Government Affairs: EPA overhauls pesticide applicator rules

October 8, 2015 -  By

logo: environmental protection agency

If it seems to you that there have been a lot of new regulations coming from the federal government lately, you’d be right. The Obama administration, knowing its days are numbered, has been proposing and pushing through an unprecedented number of new rules.

New Waters of the U.S. regulations, increasing the salary limit for non-exempt employees, new rules for applying pesticides that could affect pollinators and new worker protection standards are just four of the recent regs that could affect landscape contractors.

One of the latest regulatory changes proposed by the Environmental Protection Agency (EPA) is a sweeping overhaul of the pesticide certification program. Professionals who apply pesticides for hire in the U.S. must be certified or work under the direct supervision of someone who is certified. This new regulation, proposed on Aug. 5 will have a direct impact on landscape contractors.

While state governments administer the pesticide certification programs, those state programs are governed by the Federal Insecticide, Fungicide and Rodenticide Act administered by EPA. State pesticide certification programs operate under delegation agreements with EPA and can be no less stringent than federal law and regulations. Any changes in the EPA pesticide certification regulations flow through to the state pesticide certification programs.

Here’s a summary of four of the proposed changes.

1. Certified applicators

  • Instate competency standards for private applications, like commercial applicators have.
  • Establish new certification categories for certain application methods (soil fumigation, non-soil fumigation and aerial application) for private and commercial applicators.
  • Establish a mandatory three-year certification period for private and commercial applicators and minimum requirements for recertification programs (continuing education or retest).
  • Eliminate special consideration for nonreaders to be certified as private applicators.

2. Noncertified applicators working under the direct supervision of certified applicators

  • Require pesticide safety training for noncertified applicators using restricted use products (RUPs), similar to the training for handlers under the worker protection standard (safety, proper pesticide application techniques, responding to spills, protecting oneself, others and the environment).
  • Require the supervising applicator to provide specific instructions related to application and ensure that the noncertified applicator has a copy of the labeling at the time of application.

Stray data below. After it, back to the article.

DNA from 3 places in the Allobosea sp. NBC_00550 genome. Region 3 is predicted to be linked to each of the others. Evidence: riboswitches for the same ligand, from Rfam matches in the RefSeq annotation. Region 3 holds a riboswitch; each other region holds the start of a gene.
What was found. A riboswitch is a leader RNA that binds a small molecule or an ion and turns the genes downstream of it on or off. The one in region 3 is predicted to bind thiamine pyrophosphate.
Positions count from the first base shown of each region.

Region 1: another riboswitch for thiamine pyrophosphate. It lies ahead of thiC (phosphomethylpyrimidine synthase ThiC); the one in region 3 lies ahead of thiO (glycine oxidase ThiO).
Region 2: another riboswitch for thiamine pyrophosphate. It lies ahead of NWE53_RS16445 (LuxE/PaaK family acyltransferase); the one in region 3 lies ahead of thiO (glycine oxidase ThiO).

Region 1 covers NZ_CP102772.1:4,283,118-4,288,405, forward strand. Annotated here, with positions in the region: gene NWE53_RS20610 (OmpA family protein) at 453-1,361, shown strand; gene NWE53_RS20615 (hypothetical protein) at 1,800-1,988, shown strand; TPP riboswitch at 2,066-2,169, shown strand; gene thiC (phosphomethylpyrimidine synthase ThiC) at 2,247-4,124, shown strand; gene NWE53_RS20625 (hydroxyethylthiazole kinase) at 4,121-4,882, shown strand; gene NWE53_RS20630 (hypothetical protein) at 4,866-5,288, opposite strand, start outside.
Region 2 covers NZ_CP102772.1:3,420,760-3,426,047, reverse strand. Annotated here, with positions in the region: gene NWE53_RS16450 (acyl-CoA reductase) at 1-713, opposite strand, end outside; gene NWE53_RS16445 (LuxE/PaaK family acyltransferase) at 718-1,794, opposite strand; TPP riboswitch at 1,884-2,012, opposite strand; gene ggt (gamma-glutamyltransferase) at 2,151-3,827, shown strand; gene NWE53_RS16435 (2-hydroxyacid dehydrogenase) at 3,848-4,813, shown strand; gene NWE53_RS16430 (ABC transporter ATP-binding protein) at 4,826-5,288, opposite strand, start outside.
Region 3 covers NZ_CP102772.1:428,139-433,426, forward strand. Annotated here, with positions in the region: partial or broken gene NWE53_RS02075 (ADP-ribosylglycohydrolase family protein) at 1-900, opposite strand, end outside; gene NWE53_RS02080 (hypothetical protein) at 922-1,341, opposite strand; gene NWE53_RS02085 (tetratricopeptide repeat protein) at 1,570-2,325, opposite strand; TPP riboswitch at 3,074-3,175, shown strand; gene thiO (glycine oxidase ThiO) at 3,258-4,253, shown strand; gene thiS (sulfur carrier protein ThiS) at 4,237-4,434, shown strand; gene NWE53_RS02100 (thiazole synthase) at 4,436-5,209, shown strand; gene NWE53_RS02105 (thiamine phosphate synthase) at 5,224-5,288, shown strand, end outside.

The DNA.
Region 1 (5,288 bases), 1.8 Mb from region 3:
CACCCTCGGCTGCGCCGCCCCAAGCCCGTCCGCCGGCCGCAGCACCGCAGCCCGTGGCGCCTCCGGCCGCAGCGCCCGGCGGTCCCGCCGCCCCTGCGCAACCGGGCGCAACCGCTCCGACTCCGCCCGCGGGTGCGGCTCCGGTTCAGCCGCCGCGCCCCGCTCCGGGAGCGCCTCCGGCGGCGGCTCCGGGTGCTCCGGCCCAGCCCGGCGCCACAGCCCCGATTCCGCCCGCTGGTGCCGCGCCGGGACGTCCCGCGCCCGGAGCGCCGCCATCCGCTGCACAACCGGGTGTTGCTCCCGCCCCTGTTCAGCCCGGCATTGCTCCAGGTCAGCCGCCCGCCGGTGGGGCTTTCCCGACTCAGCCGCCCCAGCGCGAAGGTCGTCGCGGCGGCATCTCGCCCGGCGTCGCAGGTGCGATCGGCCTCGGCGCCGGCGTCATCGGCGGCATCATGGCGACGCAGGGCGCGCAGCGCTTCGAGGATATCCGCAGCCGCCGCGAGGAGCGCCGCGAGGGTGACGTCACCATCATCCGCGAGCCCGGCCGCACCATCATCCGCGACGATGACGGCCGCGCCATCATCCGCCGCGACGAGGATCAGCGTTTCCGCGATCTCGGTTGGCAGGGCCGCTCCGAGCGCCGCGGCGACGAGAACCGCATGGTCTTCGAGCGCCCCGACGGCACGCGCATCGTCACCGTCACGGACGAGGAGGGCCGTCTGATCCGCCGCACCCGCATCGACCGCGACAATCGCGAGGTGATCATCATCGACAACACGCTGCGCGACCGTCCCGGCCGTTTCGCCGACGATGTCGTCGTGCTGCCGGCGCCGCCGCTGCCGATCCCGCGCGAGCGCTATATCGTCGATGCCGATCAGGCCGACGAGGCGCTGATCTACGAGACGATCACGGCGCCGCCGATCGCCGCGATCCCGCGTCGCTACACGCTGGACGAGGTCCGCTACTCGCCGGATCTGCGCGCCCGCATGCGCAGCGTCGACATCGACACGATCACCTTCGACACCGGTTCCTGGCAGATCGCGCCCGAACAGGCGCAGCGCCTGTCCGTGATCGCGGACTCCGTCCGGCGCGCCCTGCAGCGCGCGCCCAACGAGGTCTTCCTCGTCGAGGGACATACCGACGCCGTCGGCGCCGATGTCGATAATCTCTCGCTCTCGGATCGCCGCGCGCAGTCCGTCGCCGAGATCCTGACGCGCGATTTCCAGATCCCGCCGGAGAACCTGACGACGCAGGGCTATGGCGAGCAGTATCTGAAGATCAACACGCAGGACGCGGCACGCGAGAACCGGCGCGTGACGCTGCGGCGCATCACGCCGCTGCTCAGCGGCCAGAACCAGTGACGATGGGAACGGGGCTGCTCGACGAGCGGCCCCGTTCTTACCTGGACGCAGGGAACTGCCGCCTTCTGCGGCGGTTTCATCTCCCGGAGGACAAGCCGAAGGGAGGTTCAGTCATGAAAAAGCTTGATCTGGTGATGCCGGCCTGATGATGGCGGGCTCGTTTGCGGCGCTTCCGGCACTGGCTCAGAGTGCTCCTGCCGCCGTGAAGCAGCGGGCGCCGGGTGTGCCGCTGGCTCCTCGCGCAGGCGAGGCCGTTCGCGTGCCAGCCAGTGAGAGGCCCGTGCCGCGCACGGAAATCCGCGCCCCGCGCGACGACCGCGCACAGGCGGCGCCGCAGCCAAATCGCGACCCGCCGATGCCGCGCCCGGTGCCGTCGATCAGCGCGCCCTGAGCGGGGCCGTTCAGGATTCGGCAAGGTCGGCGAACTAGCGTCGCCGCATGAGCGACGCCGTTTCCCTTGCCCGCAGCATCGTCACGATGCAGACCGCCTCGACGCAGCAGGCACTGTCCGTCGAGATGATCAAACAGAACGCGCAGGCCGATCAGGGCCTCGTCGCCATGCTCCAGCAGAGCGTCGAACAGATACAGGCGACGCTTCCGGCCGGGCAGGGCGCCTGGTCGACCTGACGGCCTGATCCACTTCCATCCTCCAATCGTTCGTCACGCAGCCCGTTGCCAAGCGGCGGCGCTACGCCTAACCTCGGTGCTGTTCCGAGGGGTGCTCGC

• Require supervising certified applicator to provide means for immediate communication with noncertified applicator.

3. Minimum age

  • Require people using RUPs to be at least 18 years old (private applicators, commercial applicators and noncertified applicators).

4. Program administration

  • Require candidates for certification and recertification to present identification.
  • Require certification exams to be closed book and proctored.
  • Require dealers of RUPs to maintain records of sales.
  • Require specific information on the credential (license) issued to a certified applicator.

Download a more detailed summary of the new rule or the full rule.

Submit comments to EPA on the new pesticide certification rule. The deadline for submitting comments is midnight Nov. 23.


About the Author:

Gregg Robertson, Landscape Management's government relations blogger, is a government relations consultant for the Pennsylvania Landscape & Nursery Association (PLNA) and president of Conewago Ventures. From 2002 until May 2013 he served as president of PLNA. Reach him at

1 Comment on "Government Affairs: EPA overhauls pesticide applicator rules"

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  1. Tom Delaney says:

    You can just forget everywhere it says RPU for commercial applicators. States will not make two programs so it does not matter if you use RUP’s or not you will have to meet the new requirements when you use any pesticide for hire. NALP hopes to get some changes but we do not expect states to change that part. If you have state certifications good for more than 3 years as some states have 5 years and if the new rules hold up you will only have 3 years before you must be re-certified and probably will have to get more re-certification hours too.